As a former prosecutor in the Dakota County Attorney’s Office, James Blumberg has experience on both sides of the criminal courtroom. He knows how to fight to get charges reduced or dismissed for clients in the Twin Cities area.Read More
Order of Protection
Twin Cities Area Order of Protection Lawyer
Domestic violence allegations can carry a plethora of charges. Even if a person is not convicted of a domestic violence offense, an alleged victim still can petition to have an order of protection placed against the person. This order is separate of the criminal charges, and the idea behind it is that it will help to keep the victim safe.
An order of protection can significantly affect a person's life. It essentially forces the person to avoid contact with the alleged victim, essentially restricting where he or she can go. It also could mean being forced to vacate a shared home. Violating this order is a criminal offense that can carry harsh consequences.
Apple Valley Order of Protection Attorney
James Blumberg is dedicated to helping his clients through all aspects of domestic violence cases, including orders of protection. Whether it is a hearing for the order or you are accused of violating an existing one, Apple Valley order of protection lawyer James Blumberg can help you make the best decisions for your future.
Call (952) 431-7758 to schedule a free consultation. James Blumberg Law represents serves clients throughout Dakota County, including Burnsville, Eagan, Hastings, Inver Grove Heights, Lakeville, Mendota Heights and Rosemount, as well as anywhere in the Twin Cities region, including Hennepin County, Ramsey County and Anoka County.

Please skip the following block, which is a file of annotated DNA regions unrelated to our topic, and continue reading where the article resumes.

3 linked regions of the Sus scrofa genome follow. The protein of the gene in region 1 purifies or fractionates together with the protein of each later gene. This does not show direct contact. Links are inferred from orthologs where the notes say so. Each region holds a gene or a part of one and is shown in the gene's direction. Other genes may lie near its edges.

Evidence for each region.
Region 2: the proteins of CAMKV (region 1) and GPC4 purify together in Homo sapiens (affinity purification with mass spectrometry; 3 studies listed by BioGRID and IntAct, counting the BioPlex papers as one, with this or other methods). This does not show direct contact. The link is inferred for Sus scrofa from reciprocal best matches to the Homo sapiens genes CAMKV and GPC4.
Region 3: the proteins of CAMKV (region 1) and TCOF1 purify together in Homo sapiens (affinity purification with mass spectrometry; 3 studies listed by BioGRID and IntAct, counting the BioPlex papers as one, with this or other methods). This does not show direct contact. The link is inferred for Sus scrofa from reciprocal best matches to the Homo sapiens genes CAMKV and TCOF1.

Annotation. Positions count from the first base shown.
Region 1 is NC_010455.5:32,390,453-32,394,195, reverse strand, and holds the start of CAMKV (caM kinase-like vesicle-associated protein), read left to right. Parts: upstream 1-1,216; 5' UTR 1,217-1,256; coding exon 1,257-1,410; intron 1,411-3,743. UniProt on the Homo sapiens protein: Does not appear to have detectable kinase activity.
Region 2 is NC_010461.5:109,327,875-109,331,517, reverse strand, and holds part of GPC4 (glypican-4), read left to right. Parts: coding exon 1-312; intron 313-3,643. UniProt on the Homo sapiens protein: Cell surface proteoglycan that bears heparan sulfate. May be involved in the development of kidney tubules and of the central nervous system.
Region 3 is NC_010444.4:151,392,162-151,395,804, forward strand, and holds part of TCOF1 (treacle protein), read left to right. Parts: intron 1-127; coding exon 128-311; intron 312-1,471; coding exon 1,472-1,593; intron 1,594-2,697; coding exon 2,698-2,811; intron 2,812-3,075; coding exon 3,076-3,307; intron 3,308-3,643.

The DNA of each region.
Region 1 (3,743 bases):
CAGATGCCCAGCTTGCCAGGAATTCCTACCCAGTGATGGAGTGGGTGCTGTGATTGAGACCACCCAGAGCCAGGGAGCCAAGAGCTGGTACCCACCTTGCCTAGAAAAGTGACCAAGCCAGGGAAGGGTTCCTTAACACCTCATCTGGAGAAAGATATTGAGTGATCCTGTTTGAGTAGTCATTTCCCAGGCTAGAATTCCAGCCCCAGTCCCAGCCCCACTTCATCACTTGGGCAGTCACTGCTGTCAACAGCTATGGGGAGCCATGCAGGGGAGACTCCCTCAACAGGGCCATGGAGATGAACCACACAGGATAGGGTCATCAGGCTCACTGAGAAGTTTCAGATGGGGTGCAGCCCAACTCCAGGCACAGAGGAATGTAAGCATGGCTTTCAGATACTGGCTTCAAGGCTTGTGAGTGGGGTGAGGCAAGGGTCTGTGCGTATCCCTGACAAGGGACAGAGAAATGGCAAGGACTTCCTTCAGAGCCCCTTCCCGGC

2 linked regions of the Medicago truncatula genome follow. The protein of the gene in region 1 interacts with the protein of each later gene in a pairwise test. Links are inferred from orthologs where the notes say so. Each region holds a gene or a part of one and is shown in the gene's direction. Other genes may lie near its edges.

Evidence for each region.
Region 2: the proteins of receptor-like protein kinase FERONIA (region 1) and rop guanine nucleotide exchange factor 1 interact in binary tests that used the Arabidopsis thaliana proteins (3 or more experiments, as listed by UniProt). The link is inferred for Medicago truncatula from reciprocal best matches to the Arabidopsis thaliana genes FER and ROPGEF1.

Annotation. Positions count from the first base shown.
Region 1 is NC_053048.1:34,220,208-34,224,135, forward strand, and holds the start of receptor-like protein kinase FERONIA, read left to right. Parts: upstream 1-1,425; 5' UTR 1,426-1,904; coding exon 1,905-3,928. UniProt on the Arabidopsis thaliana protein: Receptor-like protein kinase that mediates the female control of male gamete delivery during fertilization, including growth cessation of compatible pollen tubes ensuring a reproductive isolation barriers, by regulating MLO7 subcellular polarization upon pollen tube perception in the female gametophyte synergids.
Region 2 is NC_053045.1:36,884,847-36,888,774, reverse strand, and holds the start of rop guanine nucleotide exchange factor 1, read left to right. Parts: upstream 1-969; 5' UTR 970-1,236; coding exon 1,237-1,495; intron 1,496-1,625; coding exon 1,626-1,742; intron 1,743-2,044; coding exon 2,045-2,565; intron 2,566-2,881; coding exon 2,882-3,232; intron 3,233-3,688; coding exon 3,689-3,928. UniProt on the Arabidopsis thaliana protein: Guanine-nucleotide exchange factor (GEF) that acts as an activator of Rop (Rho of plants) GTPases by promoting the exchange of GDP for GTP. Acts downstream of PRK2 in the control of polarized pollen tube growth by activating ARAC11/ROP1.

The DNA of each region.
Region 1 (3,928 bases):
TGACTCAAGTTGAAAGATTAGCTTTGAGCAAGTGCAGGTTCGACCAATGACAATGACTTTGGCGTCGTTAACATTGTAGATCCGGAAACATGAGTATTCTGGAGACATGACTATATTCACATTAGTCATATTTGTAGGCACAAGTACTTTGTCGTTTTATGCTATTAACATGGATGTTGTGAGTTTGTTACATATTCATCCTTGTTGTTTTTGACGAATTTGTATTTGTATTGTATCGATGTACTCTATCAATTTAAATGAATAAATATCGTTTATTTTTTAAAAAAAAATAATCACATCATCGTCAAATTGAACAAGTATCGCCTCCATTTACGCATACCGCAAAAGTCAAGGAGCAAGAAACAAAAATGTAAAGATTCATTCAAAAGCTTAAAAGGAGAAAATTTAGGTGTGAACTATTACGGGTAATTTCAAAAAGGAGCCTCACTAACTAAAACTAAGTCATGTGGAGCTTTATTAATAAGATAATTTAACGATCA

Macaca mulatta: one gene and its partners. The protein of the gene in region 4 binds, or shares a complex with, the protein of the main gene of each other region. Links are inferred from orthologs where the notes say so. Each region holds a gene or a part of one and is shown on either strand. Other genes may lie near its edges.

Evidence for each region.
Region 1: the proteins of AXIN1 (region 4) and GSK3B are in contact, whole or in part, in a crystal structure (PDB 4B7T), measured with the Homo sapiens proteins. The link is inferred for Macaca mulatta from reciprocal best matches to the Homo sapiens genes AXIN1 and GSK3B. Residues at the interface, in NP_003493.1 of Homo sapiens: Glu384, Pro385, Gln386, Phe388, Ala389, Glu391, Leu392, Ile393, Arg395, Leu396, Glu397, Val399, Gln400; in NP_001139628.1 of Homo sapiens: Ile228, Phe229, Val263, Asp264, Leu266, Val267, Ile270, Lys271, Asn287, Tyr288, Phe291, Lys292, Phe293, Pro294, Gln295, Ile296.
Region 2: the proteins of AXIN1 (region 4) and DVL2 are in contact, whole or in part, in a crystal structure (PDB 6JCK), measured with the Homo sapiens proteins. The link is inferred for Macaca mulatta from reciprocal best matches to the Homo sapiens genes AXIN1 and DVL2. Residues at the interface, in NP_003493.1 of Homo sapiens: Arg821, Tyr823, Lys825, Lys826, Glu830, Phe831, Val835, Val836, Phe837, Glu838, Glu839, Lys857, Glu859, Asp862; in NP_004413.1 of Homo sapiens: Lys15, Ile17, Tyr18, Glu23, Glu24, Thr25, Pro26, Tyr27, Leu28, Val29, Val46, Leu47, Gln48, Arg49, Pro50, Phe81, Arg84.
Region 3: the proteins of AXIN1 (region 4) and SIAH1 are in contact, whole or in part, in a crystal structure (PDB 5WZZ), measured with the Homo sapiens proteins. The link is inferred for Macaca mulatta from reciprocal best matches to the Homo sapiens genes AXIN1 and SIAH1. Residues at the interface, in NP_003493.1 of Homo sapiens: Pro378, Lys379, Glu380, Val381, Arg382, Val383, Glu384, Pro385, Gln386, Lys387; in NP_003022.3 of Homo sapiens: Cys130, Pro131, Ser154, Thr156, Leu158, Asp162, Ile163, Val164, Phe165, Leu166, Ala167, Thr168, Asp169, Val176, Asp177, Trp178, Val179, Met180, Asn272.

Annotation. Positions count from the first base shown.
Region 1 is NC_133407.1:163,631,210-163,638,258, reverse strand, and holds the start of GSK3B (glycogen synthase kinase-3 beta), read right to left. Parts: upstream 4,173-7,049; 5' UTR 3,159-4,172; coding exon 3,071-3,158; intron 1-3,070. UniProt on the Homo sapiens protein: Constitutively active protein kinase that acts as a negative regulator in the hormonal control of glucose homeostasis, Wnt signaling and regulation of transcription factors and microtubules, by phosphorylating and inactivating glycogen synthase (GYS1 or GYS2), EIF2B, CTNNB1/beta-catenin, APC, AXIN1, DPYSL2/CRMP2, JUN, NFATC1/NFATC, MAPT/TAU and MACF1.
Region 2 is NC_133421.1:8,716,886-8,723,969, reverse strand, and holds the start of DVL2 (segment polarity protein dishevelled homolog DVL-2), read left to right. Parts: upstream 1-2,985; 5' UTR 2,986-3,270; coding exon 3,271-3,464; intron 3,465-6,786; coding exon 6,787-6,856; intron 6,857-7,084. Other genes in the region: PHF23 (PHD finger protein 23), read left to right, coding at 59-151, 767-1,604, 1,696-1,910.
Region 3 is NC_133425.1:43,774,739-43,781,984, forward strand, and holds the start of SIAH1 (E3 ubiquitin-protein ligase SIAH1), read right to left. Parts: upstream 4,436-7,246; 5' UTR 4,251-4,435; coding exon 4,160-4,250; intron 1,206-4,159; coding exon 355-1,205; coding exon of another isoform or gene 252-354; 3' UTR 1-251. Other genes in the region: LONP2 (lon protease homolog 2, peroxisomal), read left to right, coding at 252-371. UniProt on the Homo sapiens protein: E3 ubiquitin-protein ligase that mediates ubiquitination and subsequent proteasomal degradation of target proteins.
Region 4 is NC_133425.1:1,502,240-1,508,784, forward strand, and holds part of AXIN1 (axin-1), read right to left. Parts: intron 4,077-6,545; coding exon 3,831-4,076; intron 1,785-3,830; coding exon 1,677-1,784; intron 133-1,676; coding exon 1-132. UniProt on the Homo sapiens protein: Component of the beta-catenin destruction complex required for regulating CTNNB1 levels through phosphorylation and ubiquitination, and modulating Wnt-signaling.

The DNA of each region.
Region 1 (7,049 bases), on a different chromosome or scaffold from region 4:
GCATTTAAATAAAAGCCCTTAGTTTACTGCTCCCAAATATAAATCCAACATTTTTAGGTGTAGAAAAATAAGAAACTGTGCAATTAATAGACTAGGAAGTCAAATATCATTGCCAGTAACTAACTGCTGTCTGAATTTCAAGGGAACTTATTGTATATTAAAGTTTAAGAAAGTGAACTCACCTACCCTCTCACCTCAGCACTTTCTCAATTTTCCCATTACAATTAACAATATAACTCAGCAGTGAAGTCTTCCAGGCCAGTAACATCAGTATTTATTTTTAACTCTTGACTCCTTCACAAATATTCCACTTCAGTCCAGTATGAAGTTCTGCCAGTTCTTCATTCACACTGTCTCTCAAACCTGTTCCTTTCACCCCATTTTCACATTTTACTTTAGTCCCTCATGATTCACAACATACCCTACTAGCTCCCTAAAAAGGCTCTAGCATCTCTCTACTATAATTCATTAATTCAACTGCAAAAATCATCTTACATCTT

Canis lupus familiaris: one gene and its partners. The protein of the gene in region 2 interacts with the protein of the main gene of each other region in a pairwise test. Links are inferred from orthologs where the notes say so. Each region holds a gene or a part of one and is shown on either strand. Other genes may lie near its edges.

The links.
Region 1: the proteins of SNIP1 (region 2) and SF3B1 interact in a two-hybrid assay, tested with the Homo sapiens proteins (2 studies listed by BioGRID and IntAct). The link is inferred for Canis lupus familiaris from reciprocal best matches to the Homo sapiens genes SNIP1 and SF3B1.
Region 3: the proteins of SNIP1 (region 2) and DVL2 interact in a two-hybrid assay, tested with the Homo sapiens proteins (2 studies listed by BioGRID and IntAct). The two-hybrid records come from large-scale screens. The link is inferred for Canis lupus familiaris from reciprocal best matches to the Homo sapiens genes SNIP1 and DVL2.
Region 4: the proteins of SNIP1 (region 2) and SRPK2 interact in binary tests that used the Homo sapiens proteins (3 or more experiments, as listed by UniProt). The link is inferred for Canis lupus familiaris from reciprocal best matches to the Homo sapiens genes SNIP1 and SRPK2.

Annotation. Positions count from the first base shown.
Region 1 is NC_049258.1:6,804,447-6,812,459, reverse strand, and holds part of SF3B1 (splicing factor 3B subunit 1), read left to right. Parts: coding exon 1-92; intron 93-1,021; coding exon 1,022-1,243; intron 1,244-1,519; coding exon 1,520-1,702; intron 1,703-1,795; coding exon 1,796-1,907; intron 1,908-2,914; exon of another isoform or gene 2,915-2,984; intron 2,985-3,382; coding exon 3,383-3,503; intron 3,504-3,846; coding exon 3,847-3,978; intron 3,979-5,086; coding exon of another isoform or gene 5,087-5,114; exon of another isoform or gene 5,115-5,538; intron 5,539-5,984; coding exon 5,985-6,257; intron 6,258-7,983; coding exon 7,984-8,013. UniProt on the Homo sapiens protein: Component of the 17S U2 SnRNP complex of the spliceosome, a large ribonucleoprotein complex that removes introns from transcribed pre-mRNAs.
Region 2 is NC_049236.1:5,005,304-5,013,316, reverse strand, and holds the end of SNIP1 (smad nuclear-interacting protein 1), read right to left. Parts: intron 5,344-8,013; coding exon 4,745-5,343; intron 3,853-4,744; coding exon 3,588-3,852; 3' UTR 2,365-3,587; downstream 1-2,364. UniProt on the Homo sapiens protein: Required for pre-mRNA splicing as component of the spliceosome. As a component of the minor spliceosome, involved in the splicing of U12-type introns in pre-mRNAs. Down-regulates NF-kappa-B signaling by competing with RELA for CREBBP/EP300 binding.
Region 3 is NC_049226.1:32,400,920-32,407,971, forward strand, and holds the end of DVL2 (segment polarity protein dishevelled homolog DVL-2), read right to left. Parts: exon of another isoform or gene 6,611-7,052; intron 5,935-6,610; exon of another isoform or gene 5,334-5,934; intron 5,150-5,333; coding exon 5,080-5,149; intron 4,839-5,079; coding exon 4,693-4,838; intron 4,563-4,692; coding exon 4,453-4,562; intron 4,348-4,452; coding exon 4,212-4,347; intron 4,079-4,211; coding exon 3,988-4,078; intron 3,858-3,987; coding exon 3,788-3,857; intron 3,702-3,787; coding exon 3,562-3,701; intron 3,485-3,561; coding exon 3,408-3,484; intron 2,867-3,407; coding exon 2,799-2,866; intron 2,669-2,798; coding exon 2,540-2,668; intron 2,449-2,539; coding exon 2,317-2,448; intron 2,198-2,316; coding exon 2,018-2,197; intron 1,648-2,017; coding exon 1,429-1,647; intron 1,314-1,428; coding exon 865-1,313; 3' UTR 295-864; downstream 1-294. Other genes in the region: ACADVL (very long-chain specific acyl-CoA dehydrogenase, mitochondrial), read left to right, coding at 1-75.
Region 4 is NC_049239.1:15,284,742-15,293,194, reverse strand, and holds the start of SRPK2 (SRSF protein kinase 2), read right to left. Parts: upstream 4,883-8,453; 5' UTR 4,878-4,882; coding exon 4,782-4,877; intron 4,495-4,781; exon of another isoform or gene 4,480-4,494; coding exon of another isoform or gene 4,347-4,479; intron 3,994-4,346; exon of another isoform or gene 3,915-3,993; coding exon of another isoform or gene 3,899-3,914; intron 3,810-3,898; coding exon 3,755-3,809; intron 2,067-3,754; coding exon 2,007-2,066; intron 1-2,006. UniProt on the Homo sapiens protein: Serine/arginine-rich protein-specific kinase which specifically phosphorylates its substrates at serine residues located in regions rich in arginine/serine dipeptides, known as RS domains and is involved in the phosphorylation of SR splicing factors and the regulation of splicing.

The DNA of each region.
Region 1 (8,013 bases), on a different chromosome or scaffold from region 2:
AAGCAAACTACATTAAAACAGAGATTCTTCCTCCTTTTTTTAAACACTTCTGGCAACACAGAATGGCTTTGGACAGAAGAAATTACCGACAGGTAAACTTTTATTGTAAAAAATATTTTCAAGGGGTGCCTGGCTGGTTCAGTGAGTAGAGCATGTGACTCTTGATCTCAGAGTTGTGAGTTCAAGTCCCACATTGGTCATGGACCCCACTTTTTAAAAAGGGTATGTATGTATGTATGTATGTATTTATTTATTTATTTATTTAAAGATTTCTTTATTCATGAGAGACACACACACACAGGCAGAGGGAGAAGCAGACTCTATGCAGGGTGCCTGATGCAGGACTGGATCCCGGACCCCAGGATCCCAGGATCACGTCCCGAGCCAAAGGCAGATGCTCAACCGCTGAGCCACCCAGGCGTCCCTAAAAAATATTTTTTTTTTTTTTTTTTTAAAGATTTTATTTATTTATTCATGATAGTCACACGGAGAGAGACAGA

Information About Orders of Protection
In cases of domestic abuse, a person can petition the court for a protective order. A petition can be made by a family or household member, a guardian or a reputable adult age 25 or older on behalf of the minor or the family, according to Minnesota Statute 518B.01.
The petition must allege the existence of domestic violence and include an affidavit made under oath stating the exact circumstances. It also must state whether the victim, known as the petitioner, has ever had an order against the person in the past.
Additionally, the petitioner must explain if there is an existing order against the person and if there is pending litigation, complaints or other legal matters involving the two. The court, however, would not delay granting the order based on pending action between the two parties.
Once the petition is filed, the petitioner has the right to request a hearing. If he or she chooses not to do so, the respondent may request a hearing. Notice of the hearing date and time will be provided to the petitioner by mail at least five days before the hearing.
Once the petition is received, the court will hold a hearing no later than 14 days from the date of the order. However, it cannot be held less than five days from when the respondent has been served with or received the petition. The petitioner and the respondent can be present at the hearing, and both can have legal counsel.
The court will use a variety of factors to determine if an order of protection should be issued, including the documents in the petition and the information presented from both sides during the hearing. If an order is issued, some of the restrictions and responsibilities could include: